Best ideas often come from private citizens, not government, says Hargrove
A bill to allow private property owners to give permission for visitors to use their private airstrips without fear of lawsuits was signed into law on March 7. House Bill 2244 was sponsored by Rep. Mark Hargrove, R-Covington, and was brought forward at a constituent's suggestion.
House Bill 2244 adds aviation activities to specified outdoor recreational activities for which public and private landowners who allow public use without a fee are given immunity from liability for unintentional injuries suffered by recreational users of the land.
“I am grateful the constituent brought me this idea for legislation. It was a great opportunity to solicit the help of Representative Sullivan and Senator Fain to work across party lines and both chambers of the Legislature. It's a simple fix that will allow for more access to airstrips around the state for tourist activities,” Hargrove said. “We expect it to generate economic activities in rural parts of the state as residents and out-of-state visitors arrange for vacations. Many of the airstrips are located in the most beautiful areas – places people want to visit. This increased aviation activity will definitely boost the economy and create jobs.”
House Bill 2244 will go into effect on June 7, 2012.
“The airstrip legislation was a good idea from a constituent, but there are other great examples of private citizens teaming up with a private companies to save taxpayer money and protect the environment. One such example was brought to my attention this session that would save local governments money while protecting emergency workers and the environment,” offered Hargrove.
Cummins Northwest, LLC, headquartered in Renton, participated in an innovative project demonstration at the state capital on Feb. 23. The problem brought to the company was the fuel costs to local governments for idling emergency vehicles and the concern about the pollution generated. The company, with expertise from its technology leads John Lightner and Bob Breeze, came up with solutions that will save local governments money and cut down on vehicle emissions.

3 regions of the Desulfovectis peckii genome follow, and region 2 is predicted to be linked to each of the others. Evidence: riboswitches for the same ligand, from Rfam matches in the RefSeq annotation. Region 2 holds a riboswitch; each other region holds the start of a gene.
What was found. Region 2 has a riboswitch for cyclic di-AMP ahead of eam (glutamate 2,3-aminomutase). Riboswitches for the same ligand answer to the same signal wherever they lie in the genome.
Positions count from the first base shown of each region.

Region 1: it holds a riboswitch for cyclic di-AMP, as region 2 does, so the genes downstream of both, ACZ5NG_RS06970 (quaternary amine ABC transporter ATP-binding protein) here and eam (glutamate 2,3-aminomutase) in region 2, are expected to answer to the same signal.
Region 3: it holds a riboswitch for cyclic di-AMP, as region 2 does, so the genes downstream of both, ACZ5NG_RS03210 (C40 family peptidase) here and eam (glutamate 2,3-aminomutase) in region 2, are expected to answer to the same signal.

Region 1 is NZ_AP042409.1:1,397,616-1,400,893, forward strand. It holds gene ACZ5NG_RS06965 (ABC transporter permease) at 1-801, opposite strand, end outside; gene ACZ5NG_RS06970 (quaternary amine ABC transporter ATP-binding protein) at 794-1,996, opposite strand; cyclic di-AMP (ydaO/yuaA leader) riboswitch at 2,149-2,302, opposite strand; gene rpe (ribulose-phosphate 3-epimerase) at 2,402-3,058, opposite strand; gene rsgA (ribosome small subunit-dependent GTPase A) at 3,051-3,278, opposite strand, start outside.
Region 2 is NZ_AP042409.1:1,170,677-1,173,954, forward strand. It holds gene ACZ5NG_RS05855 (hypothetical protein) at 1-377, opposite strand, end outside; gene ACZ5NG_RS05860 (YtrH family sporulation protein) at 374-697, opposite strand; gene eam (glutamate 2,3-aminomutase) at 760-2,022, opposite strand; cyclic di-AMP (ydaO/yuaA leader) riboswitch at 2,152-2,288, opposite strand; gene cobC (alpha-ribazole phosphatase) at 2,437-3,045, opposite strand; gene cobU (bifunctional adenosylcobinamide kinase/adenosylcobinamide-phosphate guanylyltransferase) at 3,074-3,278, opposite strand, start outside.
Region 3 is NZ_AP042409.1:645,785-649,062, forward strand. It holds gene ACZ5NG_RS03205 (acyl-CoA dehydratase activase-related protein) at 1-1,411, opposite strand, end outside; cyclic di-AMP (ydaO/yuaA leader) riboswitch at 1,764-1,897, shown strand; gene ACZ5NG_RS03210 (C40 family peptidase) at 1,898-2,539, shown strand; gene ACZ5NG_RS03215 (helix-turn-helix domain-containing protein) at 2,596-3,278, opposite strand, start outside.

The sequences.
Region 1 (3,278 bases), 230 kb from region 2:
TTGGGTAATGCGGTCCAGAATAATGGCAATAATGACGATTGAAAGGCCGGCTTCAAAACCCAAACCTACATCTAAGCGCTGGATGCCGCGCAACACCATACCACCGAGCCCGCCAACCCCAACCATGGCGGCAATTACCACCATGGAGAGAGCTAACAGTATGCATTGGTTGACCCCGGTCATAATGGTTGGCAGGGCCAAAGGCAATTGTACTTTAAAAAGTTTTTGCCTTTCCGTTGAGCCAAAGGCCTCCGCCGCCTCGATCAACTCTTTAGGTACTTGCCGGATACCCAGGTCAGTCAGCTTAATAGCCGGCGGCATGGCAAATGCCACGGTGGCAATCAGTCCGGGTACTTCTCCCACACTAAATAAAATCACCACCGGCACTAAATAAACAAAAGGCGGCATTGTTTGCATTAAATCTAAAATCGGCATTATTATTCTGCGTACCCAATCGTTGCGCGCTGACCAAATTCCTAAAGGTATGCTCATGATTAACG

One innovation is an auxiliary generator attached to larger emergency vehicles, such as fire engines. The auxiliary generator uses significantly less fuel than the main diesel engine of the vehicle and is much quieter at the scene. In the case of the aid cars, exhaust emissions are completely eliminated at the scene, as vehicles now utilize an auxiliary battery system to keep all of the key lights and medical equipment running when the vehicle's engine is shut off.
“In this time of tight budgets, solutions like this are really great to see. A local company took the lead to find a way to ensure our aid cars have what they need to help in every situation without harming the environment and saving our local governments thousands of dollars on fuel costs as well as engine maintenance,” Hargrove said. “Along the way, the company partnered with a state agency, but the private sector took the lead – not government. We need more of these creative ideas to solve some of the basic issues we face at both the state and local levels.”
In an e-mail, Lightner of Cummins Northwest said fire districts expect a significant return on investment as more vehicles are retrofitted. This cost-saving technology comes at a critical time for fire districts as they are looking for ways to cut costs to keep fire stations open and emergency personnel employed to ensure adequate public safety, he said.
“As we move forward, my hope is that state agencies, particularly those that have seen their budgets increase year after year, will use their funds effectively, not just to protect the environment, but to help our economy to thrive. This technology will help our local governments while preserving the jobs of our vital first responders,” Hargrove said.
###Washington State House Republican Communications